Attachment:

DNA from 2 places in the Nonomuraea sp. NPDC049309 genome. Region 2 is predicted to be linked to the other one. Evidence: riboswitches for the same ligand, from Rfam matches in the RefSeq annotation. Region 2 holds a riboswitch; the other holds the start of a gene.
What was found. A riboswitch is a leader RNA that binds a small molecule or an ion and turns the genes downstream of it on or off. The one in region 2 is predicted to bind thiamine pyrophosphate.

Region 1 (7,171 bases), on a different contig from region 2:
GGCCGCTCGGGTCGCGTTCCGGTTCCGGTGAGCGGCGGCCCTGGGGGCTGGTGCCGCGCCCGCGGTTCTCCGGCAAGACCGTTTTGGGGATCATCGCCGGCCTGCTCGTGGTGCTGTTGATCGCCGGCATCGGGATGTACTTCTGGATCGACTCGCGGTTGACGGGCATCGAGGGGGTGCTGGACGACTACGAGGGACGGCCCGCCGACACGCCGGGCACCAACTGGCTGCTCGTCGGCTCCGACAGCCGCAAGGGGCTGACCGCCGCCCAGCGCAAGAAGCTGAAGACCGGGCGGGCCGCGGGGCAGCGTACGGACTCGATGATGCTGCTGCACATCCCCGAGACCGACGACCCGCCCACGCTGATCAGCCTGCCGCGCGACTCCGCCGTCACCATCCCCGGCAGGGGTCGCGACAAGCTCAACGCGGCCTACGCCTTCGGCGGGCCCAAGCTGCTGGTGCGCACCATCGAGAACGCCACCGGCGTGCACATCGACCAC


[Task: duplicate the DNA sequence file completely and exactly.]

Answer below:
DNA from 2 places in the Nonomuraea sp. NPDC049309 genome. Region 2 is predicted to be linked to the other one. Evidence: riboswitches for the same ligand, from Rfam matches in the RefSeq annotation. Region 2 holds a riboswitch; the other holds the start of a gene.
What was found. A riboswitch is a leader RNA that binds a small molecule or an ion and turns the genes downstream of it on or off. The one in region 2 is predicted to bind thiamine pyrophosphate.

Region 1 (7,171 bases), on a different contig from region 2:
GGCCGCTCGGGTCGCGTTCCGGTTCCGGTGAGCGGCGGCCCTGGGGGCTGGTGCCGCGCCCGCGGTTCTCCGGCAAGACCGTTTTGGGGATCATCGCCGGCCTGCTCGTGGTGCTGTTGATCGCCGGCATCGGGATGTACTTCTGGATCGACTCGCGGTTGACGGGCATCGAGGGGGTGCTGGACGACTACGAGGGACGGCCCGCCGACACGCCGGGCACCAACTGGCTGCTCGTCGGCTCCGACAGCCGCAAGGGGCTGACCGCCGCCCAGCGCAAGAAGCTGAAGACCGGGCGGGCCGCGGGGCAGCGTACGGACTCGATGATGCTGCTGCACATCCCCGAGACCGACGACCCGCCCACGCTGATCAGCCTGCCGCGCGACTCCGCCGTCACCATCCCCGGCAGGGGTCGCGACAAGCTCAACGCGGCCTACGCCTTCGGCGGGCCCAAGCTGCTGGTGCGCACCATCGAGAACGCCACCGGCGTGCACATCGACCAC